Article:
Home Affairs Being Coaxed Into Framing Standard Operating Procedures For Internet Monitoring

The Ministry of Home Affairs (MHA) is being coaxed into establishing certain protocols while using the Central Internet Monitoring System (CIMS).


Multiple Security Agencies today are dealing with equally varied forms of internet surveillance and other forms of monitoring platforms that have high potency and are very powerful too. Hence these agencies feel that the law enforcement agencies should follow a specific set of practices, routinely referred to as Standard Operating Procedure (SOP), while making use of these platforms. Essentially everyone involved feels that these powerful platforms must be used judiciously and the access must be regulated in order to ensure that the CIMS is used only for lawful interception.

Why is there a need for regulation? At present, there is no framework in place to govern the use of these eavesdropping platforms. Accordingly “various” law enforcement agencies have been approaching Department of Telecommunications (DoT), seeking access to CIMS for tracking e-mails and cyber messages for investigation purposes. As there is no rule to allow or disallow access, DoT has allowed the law enforcement agencies to connect to the CIMS, from time to time, through C-DoT, based on its own accord.

Additionally, given the fact that the law enforcement agency does the provisioning and also collects the output from the CIMS, with no second agency being involved in the process, the security agencies fear lack of oversight in using the CIMS. Ironically Security Agencies have proposed that the Union Home Ministry draws up SOPs to enable ‘Self-Regulation’ by law enforcement agencies using CIMS for investigative purposes. At present, Section 69(2) empowers the government to prescribe the procedures and safeguards subject to which the interception, monitoring or decryption of internet messages may be carried out.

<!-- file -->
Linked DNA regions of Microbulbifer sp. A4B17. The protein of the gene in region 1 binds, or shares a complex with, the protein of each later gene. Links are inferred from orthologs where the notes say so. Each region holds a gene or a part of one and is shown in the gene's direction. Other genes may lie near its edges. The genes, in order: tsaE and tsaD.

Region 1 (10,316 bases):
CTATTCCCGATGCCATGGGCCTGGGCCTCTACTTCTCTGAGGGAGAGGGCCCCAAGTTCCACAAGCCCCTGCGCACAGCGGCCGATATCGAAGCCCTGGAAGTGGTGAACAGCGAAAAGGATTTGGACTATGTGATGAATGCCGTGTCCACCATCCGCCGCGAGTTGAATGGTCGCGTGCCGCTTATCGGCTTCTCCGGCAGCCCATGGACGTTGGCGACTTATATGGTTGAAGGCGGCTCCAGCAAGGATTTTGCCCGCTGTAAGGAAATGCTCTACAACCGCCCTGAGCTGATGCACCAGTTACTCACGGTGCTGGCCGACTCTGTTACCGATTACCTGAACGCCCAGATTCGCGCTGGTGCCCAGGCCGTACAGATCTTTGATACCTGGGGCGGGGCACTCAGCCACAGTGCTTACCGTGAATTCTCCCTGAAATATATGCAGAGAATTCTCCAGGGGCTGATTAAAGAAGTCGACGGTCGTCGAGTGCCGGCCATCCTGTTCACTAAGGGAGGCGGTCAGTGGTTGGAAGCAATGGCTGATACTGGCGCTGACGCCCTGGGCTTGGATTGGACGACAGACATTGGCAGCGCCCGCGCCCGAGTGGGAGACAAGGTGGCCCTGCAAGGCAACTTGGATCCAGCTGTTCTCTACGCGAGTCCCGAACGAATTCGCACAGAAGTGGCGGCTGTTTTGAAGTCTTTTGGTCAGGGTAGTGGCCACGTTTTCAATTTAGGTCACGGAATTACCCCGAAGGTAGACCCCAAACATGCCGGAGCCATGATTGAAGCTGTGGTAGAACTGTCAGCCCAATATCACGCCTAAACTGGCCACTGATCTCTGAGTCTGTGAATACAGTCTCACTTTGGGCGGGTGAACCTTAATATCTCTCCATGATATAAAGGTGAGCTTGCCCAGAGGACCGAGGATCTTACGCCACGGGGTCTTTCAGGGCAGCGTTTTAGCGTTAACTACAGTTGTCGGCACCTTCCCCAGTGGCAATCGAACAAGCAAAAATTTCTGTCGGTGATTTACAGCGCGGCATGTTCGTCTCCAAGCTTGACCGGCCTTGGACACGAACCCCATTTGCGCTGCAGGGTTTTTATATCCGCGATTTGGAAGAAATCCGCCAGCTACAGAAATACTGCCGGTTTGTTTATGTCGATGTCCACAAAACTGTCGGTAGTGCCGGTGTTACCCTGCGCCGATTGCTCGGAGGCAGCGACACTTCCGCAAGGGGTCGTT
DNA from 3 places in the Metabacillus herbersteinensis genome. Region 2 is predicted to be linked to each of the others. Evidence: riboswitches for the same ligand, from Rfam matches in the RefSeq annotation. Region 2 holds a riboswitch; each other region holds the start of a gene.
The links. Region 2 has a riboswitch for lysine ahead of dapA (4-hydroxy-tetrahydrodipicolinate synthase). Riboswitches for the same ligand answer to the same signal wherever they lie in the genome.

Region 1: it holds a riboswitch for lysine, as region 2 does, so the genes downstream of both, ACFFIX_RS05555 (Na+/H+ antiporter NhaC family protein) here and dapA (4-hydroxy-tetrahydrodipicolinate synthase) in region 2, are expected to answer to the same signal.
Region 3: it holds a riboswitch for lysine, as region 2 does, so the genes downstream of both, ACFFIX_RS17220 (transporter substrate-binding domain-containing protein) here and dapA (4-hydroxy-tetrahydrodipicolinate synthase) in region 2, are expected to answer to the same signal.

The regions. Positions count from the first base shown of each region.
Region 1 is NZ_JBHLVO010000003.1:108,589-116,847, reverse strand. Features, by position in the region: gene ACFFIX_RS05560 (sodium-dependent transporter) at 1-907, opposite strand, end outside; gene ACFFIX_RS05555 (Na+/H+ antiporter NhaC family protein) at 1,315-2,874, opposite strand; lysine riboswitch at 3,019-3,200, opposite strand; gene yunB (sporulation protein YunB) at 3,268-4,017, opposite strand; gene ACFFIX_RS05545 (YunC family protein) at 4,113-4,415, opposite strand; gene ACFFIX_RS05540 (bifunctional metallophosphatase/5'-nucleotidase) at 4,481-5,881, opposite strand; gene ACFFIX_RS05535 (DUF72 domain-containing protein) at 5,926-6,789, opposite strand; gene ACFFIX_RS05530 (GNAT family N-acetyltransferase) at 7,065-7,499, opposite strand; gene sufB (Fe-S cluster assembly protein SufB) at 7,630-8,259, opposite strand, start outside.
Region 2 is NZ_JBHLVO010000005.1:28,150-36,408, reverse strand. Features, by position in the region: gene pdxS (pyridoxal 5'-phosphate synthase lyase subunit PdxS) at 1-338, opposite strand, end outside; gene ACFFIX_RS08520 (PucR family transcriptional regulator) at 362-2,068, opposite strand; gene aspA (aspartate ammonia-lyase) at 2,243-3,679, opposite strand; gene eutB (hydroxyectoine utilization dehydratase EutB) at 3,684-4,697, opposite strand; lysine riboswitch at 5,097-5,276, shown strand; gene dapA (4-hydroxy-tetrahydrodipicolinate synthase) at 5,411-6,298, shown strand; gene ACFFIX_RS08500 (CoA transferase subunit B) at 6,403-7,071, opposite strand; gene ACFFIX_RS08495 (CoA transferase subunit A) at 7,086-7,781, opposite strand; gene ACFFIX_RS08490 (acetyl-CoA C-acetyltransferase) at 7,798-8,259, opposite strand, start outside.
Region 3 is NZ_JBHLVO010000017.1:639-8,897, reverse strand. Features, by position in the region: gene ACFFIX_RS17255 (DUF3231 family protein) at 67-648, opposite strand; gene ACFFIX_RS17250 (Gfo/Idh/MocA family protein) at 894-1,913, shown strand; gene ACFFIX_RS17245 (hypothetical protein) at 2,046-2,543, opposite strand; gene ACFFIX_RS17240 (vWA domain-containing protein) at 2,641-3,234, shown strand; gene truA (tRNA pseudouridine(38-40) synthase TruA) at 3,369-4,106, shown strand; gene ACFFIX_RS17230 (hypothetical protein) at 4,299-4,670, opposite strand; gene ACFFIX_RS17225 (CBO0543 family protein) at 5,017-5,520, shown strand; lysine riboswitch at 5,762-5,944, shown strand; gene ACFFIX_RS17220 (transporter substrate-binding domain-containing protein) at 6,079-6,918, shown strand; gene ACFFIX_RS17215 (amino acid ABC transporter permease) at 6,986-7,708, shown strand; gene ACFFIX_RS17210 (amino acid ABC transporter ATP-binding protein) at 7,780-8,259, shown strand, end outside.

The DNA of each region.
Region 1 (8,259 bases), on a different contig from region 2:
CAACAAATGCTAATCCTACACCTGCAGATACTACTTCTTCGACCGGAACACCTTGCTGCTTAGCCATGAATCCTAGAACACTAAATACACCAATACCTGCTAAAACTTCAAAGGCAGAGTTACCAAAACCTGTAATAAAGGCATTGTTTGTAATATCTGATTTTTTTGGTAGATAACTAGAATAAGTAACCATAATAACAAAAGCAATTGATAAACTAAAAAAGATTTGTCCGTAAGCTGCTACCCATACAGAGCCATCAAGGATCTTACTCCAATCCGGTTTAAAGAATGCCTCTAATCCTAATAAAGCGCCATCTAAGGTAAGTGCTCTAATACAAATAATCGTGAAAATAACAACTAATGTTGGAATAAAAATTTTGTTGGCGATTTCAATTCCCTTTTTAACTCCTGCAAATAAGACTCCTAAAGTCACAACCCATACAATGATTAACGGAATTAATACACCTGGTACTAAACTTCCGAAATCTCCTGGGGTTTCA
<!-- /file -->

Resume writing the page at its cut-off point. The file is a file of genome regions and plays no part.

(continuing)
India has been quite serious about enhancing its capabilities to keep a watchful eye on activities of internet users. With instances of cyber–crimes and cyber–terrorism on the rise, it is believed that proactive monitoring could lead to timely intervention and possible thwarting of nefarious activities. What do you think is the ideal way to ensure that platforms like the CIMS or Netra are used only by the just and law-abiding individuals or agencies?


Image Source | tech2

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